- A new study found that women perceive men with facial hair to be more attractive as well as physically and socially dominant.
- Women tend to associate more masculine faces with physical strength, social assertiveness, and formidability.
- Women who display higher levels of "moral disgust," or feelings of repugnance toward taboo behaviors, are more likely to prefer hairy faces.
Beards and perceptions of masculinity<img type="lazy-image" data-runner-src="https://assets.rebelmouse.io/eyJhbGciOiJIUzI1NiIsInR5cCI6IkpXVCJ9.eyJpbWFnZSI6Imh0dHBzOi8vYXNzZXRzLnJibC5tcy8yMjU5OTg0MC9vcmlnaW4uanBnIiwiZXhwaXJlc19hdCI6MTY0NzkxMjM3N30.cH-GqNwP5GVqvstgJWAhBPn1B_lYpVEAI0I7iax7EQw/img.jpg?width=1245&coordinates=0%2C1900%2C0%2C849&height=700" id="caae6" class="rm-shortcode" data-rm-shortcode-id="cb0a355a4e8e1899789bc45f3f7aef56" data-rm-shortcode-name="rebelmouse-image" />
Photo Credit: Wikimedia<p>The study used 919 American (mostly white) women ages 18-70 who rated 30 pictures of men they were shown with various stages of facial hair growth. The photographs depicted men with faces that had been digitally altered to look more feminine or more masculine, with a beard and without a beard. The women rated the men according to perceived attractiveness for long-term and short-term relationships. The study found that the more facial hair the men had, the higher the men were rated on their attractiveness, particularly for their suitability for a long-term relationship.</p><p>Part of this might be attributed to facial masculinity — i.e. protruding brow ridge, wide cheekbones, thick jawline, and deeply set narrow eyes — which conveys information to a woman about a man's underlying health and formidability. Women tend to associate more masculine faces with physical strength and social assertiveness. It can also indicate a man with a superior immune response. The researchers suggested that their findings favoring bearded men could be due to the fact that facial hair enhances the masculine facial features on a man's face, like creating the illusion of a thicker jaw line. This could communicate direct benefits to women like resources and protection that would enhance survival among mothers and their infants. In other words, while a beard doesn't mean superior genetics in and of itself, it might be a primitive, ornamental way of saying, "Hey girl, I'm a testosterone-fueled lean, mean, pathogen fighting machine." <br></p><p>It could also be that a beard becomes its own destiny. The researchers in this study cite prior research that found that by growing a beard, men felt more masculine and had higher levels of serum testosterone, which was linked to a higher level of social dominance. They also tended to subscribe to more old-school beliefs about gender roles in their relationships with women as compared to men with clean-shaven faces.<span></span><br></p>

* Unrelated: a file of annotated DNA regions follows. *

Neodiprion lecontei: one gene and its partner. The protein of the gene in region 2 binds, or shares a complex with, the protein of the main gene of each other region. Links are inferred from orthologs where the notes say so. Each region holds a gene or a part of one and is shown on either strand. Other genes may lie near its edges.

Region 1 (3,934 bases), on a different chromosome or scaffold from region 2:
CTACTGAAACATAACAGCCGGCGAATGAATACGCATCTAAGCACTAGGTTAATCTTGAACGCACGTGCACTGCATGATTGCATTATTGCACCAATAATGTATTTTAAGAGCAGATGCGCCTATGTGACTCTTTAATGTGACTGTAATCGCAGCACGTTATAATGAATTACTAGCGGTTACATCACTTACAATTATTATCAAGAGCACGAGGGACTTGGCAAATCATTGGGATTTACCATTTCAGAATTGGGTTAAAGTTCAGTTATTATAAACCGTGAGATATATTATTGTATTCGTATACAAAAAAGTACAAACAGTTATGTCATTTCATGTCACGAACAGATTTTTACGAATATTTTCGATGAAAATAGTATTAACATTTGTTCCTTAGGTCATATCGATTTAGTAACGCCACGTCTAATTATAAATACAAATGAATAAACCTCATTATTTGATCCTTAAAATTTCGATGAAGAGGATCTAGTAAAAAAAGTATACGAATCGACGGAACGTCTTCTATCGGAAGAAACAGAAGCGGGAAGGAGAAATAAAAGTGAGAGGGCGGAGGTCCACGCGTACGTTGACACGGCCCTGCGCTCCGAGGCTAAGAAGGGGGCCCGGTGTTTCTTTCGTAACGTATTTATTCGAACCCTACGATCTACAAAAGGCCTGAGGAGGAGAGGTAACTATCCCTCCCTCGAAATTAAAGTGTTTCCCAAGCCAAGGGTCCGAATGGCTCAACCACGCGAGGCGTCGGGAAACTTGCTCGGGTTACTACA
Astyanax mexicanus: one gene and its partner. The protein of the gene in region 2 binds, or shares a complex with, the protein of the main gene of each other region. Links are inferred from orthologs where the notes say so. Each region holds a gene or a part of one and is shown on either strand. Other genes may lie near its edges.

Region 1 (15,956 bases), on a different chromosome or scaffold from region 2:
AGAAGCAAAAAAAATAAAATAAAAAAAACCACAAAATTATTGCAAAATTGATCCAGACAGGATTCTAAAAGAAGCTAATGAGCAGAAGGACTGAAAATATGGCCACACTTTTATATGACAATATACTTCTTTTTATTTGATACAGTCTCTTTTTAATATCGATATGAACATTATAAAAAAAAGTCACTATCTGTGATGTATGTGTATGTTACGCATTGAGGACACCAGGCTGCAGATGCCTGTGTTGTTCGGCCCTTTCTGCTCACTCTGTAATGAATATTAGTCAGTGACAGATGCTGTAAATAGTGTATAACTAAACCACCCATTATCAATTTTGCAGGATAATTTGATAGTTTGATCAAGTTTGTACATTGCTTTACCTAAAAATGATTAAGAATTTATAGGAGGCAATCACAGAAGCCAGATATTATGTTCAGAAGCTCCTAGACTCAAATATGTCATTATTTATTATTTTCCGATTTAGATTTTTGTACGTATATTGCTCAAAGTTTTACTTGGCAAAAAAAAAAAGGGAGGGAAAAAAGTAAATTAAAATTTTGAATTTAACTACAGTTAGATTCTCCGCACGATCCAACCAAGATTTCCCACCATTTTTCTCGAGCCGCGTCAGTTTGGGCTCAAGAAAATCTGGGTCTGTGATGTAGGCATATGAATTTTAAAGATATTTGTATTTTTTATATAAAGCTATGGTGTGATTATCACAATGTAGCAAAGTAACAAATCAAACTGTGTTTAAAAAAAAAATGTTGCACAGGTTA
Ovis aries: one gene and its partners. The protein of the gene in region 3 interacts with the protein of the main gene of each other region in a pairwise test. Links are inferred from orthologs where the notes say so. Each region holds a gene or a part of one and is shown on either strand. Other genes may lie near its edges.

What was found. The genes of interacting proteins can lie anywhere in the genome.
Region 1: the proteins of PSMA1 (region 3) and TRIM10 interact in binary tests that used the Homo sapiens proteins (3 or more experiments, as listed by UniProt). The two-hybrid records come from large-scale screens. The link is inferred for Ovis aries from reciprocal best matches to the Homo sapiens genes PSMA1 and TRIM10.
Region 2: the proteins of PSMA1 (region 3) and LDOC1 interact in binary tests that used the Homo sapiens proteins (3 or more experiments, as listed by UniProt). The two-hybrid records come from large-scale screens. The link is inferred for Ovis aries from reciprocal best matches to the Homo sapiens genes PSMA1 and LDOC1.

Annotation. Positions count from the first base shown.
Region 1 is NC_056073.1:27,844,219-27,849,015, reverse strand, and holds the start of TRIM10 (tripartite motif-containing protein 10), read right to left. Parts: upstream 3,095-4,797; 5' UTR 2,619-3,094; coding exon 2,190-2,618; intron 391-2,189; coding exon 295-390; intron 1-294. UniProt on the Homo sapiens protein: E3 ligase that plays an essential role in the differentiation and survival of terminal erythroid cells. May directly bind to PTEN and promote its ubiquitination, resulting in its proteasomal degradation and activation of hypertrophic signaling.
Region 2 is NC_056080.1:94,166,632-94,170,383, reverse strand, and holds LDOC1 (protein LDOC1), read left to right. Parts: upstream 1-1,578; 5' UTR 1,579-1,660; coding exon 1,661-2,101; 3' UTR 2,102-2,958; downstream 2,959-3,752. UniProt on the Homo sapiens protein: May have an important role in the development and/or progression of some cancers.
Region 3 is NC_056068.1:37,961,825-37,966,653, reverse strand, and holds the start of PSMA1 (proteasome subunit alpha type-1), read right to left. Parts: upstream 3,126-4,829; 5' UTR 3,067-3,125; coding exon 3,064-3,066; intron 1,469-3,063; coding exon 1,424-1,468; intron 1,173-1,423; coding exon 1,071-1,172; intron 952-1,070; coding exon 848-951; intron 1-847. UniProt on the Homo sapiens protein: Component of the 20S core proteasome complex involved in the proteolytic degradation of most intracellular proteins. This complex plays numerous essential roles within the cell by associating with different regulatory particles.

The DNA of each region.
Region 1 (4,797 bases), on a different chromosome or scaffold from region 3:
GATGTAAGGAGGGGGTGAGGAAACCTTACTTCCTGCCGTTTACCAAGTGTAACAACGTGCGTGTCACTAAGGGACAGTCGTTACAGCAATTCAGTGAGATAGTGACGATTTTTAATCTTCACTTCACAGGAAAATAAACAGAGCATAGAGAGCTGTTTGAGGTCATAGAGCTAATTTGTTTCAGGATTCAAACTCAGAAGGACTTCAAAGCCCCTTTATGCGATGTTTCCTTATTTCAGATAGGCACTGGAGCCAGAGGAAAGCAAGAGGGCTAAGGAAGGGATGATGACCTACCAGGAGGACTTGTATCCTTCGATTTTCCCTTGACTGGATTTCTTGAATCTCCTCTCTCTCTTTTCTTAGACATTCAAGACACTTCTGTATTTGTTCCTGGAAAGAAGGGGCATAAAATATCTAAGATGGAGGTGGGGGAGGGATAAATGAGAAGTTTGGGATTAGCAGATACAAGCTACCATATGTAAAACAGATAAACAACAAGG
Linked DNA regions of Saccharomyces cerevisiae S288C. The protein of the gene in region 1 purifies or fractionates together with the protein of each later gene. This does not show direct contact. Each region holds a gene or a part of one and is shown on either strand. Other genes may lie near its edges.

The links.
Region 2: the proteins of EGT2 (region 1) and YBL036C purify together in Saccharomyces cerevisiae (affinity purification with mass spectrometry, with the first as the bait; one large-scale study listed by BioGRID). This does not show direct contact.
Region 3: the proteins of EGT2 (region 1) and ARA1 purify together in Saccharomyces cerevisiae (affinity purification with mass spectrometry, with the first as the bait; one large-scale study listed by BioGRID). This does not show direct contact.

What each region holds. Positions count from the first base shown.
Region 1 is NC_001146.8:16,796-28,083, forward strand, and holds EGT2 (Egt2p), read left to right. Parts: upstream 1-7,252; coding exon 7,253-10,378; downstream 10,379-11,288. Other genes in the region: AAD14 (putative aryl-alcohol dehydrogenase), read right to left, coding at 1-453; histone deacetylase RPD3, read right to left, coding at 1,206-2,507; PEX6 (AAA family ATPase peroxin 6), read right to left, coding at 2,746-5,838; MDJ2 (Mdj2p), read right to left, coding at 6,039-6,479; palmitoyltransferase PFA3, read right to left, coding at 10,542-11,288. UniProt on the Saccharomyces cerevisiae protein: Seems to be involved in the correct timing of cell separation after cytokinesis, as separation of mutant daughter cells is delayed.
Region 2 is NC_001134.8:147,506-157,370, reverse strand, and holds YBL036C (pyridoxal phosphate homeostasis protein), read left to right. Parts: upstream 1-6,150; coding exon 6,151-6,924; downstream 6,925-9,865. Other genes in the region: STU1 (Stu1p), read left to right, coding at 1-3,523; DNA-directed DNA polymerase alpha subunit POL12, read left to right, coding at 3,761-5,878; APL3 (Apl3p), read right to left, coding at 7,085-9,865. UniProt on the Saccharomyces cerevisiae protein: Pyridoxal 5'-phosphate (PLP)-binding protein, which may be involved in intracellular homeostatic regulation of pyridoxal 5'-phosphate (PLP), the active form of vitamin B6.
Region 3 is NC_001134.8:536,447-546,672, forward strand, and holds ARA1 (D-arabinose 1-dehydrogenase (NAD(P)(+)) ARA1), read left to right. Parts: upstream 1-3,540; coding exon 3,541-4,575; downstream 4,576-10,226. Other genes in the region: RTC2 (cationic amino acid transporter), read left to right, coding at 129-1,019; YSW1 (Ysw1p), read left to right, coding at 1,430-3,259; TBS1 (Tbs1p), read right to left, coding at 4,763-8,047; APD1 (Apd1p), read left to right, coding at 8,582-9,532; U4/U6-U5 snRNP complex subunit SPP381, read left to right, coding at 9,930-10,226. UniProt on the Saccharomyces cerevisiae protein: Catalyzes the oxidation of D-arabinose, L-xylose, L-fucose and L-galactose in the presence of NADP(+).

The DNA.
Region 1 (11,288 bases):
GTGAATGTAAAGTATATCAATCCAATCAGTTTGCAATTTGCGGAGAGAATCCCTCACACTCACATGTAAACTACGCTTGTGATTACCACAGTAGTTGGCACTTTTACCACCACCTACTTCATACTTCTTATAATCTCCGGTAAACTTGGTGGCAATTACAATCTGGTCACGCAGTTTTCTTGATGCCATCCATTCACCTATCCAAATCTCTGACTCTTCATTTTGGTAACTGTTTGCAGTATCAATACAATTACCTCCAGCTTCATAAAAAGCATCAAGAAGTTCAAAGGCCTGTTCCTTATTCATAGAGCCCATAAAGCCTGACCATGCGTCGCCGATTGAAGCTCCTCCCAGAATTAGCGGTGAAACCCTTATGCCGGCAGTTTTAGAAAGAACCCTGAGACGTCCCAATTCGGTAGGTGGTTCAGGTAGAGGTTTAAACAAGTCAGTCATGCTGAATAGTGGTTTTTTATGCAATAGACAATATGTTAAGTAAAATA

What does disgust have to do with beard preference?<p>Obviously, not all women dig beards. The researchers were particularly interested in what traits make a women prefer bearded men over clean-shaven faces. They looked into several factors including a woman's disgust levels on various concepts, her desire to become pregnant, and her exposure to facial hair in her personal life. </p><p>According to the study, women who were not into facial hair were turned-off by potential parasites or other critters they imagined could be in the hair or skin. Women ranking high on this "ectoparasite disgust" scale might have viewed beards as a sign of poor grooming habits. However, women who ranked higher in levels of "pathogen" did find the bearded men to be desirable, possibly because they perceived beards as a signal of good health and immune function. An intriguing discovery in the study was links to morality. Women who displayed higher levels of "moral disgust," or feelings of repugnance toward taboo behaviors, were more likely to prefer hairy faces. The authors opined that this could reflect a link between beardedness, politically conservative outlooks, and traditional views regarding performances of masculinity in heterosexual relationships.</p>
Additional findings<img type="lazy-image" data-runner-src="https://assets.rebelmouse.io/eyJhbGciOiJIUzI1NiIsInR5cCI6IkpXVCJ9.eyJpbWFnZSI6Imh0dHBzOi8vYXNzZXRzLnJibC5tcy8yMjU5OTg1My9vcmlnaW4uZ2lmIiwiZXhwaXJlc19hdCI6MTYyNDI1NjUyOX0.P9B8WbmJR0q4nfzYZKbuNSA-2SAigVWJgrQE-_Gxlds/img.gif?width=980" id="49143" class="rm-shortcode" data-rm-shortcode-id="2ed3b1d6f20fc170bf2974646e565e8d" data-rm-shortcode-name="rebelmouse-image" />Giphy<p>The correlations that existed between married and single women's rating on the attractiveness of beards were not particularly clear, although the researchers noted that single and married women who wanted children tended to find beards more attractive than the women who didn't want children. They also found that women with bearded husbands found beards to be more attractive, which might indicate that social exposure to beards influences how desirable they are perceived of as being. Or it could be that men with wives who like beards grow beards.</p><p>It's important to note that culture plays a huge role in how attractive women perceive certain male characteristics as being. This study looked at a small, culturally specific group of American women, so no big, universal claims should be made about masculinity, facial hair, and male desirability to women. However, research like this is important in highlighting how human grooming decisions are driven by much more than fashion trends. Sociobiological, economic, and ecological factors all play a part in the way we choose to present ourselves.</p>